It’s only February, but I think we have the mansplanation of the year already.

Courtesy of one D. M. Horn, whose a$$hattery is on full display in his attempt to explain why the term “feminist” is in fact itself a sexist term.

O.M.G.  Yeah:  there’s no relevant history or intellectual tradition you need to learn about before you generously share your expert opinion with us.

Dude, you should have just let your sister do the talking(But if you had let her have the last word, you wouldn’t be the Mansplainer of the Year!)

Good luck with that Ph.D. and that job search now!

16 thoughts on “It’s only February, but I think we have the mansplanation of the year already.

  1. May I say that D. M. Horn’s argument is probably the worst argument from etymology I have ever encountered? In any word that ends with “-ist,” the relation between root and suffix must be the same?


  2. Yeah–try that one out on saxophonist, pianist, or accompanist.

    I think D.M. Horn learned a bunch of twelve-dollar words in grad school and thinks that obfuscatory language and context-free opinions = intellectual discourse. Because the world is whatever he says it is–a world in which women have accumulated a great deal of prestige and social power through volunteer caregiving, and he as a man has been unjustly deprived of this prestige and power. It’s also a world full of feminists with whom he agrees but who also “loathe any question about even the wording of their –ism” and are “dug into semantic fox-holes.”

    Fascinatingly, it’s a world in which he admits at the very end of his tiresome 1,000+ word comment that “I do not claim to know much about the theory or the breadth of research in this field,” but still thought it was a great idea to hit “publish” on the comment anyway.


  3. Hopefully, no one sane expects me to read the a$$source. Two fitting sayings from my childhood. If stupidity were a disease, Horn would have stayed in hospital all his life. If someone says that your sister turns tricks, not having a sister is not much of a defense.

    Blip Horn!


  4. I’ve come across many trolls on the internet, but this is the first time a troll has stuck his head up into the daylight and said something like this. “I am an aupair who can handle the whisky of scientific methods. Let me give you some straight talk about my sister, the venerable Dr. Horn. Her reply to me was less than intellectual–she repressed my questioning with a belittling reproach. If someone responds to my criticism of a system’s connotations with a response that is less than intellectual, then the system must be wrong. This follows logically. And all I wanted to do was compromise, because if we compromise, then we can dance if we want to. Now I need to get back to waiting for Men Without Hats to make a comeback. Only this event can save us from dogmatic posturing!”


  5. The fact that he doubled-down on the obstinance, after his sister laid out his case (more coherently)? It’s obvious whom mom loved best.

    And this phrase chilled me to the bone:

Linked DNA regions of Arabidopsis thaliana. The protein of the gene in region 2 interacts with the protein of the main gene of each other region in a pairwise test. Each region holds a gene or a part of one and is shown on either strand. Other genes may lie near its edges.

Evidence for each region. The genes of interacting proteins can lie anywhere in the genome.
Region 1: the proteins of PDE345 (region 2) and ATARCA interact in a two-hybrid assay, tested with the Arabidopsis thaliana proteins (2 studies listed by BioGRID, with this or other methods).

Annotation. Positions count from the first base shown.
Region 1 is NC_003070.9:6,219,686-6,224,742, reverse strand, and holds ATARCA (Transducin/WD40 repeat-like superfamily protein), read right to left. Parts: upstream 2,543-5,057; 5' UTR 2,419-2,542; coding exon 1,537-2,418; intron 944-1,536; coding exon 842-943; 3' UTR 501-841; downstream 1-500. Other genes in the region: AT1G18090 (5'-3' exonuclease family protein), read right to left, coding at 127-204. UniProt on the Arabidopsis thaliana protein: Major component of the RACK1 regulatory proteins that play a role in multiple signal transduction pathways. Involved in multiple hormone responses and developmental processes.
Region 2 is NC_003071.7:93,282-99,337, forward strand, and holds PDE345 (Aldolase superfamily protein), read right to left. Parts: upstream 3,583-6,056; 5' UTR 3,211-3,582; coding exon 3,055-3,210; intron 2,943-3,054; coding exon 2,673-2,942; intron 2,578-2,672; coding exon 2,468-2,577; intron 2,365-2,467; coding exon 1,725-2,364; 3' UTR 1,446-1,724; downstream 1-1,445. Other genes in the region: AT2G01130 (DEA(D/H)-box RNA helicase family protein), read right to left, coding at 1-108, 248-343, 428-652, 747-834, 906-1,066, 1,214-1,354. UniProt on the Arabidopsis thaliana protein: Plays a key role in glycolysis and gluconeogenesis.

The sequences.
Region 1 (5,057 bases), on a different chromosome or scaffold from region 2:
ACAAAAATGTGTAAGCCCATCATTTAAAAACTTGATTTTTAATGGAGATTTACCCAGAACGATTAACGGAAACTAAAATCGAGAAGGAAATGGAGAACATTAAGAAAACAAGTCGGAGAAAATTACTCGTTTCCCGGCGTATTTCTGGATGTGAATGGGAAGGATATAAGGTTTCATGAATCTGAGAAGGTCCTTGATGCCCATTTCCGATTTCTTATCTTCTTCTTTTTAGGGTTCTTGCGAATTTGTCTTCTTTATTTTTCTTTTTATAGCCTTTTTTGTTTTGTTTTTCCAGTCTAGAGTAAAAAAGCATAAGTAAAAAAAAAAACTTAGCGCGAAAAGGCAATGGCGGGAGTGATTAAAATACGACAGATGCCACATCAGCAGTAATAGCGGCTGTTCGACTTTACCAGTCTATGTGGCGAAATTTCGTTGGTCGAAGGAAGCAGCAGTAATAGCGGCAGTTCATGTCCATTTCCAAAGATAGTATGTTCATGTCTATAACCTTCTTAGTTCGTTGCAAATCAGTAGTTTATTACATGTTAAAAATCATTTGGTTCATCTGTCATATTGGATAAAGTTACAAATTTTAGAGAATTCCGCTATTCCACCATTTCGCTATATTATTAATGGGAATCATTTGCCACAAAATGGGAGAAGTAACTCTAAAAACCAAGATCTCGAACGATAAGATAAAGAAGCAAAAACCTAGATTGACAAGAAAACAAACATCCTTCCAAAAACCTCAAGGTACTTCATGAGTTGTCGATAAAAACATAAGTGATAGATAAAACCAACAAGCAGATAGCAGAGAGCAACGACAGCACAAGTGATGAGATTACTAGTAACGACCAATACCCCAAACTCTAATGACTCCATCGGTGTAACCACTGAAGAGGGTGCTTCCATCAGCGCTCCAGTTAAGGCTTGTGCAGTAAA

“Having worked some time as an au pair for 3 children…”

    Won’t someone think of the little ones? Please???


  6. H’Ann, you mean there is a HISTORY to ideas? They don’t just float in space? Oh! And what EngLitProfvsaid about etymology: I kept thinking about Marxists…)

    Not sure I’d want to attend the next Horn family get-together, though.


  7. Why didn’t anyone ever argue that abolitionists were clearly only on the side of the abolition of slavery, and not on the side of justice and human rights for all? Why did we never seriously consider the anti-slaveowner prejudice inherent in the word abolitionist?

    It’s a mystery of historic proportions.


  8. One of my (female) students used the word “feminist” yesterday in a small colloquium-style course–not as a self-descriptor, but as a subject matter descriptor–in a completely uncontroverted, un-anxious, un- “this word is going to be like throwing a live grenade into the discussion” manner, and the conversation just flowed on calmly and smoothly, which I found encouraging. From scattered observation over the years, I don’t think the reported undergraduate revolt against the concept has gone as far (or maybe lasted as long would be the better word) as is sometimes presumed.

    Of sisters and Dunces: I read _Confederacy_ down to about the last ten pages thirty-some years ago at my sister’s house in Ohio. Then we went out to the movies and I left it on the stair bannister. When we returned, her dog had chewed it up; working–perversely, I thought–from the *back* end in toward the center! Sadly, I never went back and finished it


  9. That was truly amazing. Jaw-dropping. You know you’re in trouble (or you should know you’re in trouble) when you claim that you believe in equality of the sexes, but the only person who seems to agree with your larger point is a dude who decries “female chauvinism” that is apparently running rampant in our society. I particularly appreciate being told what’s wrong with my social justice movement from someone who evinces no actual knowledge of the real structural inequalities that women have to deal with. World of fail. I sure am glad I have a brother who is an actual feminist.


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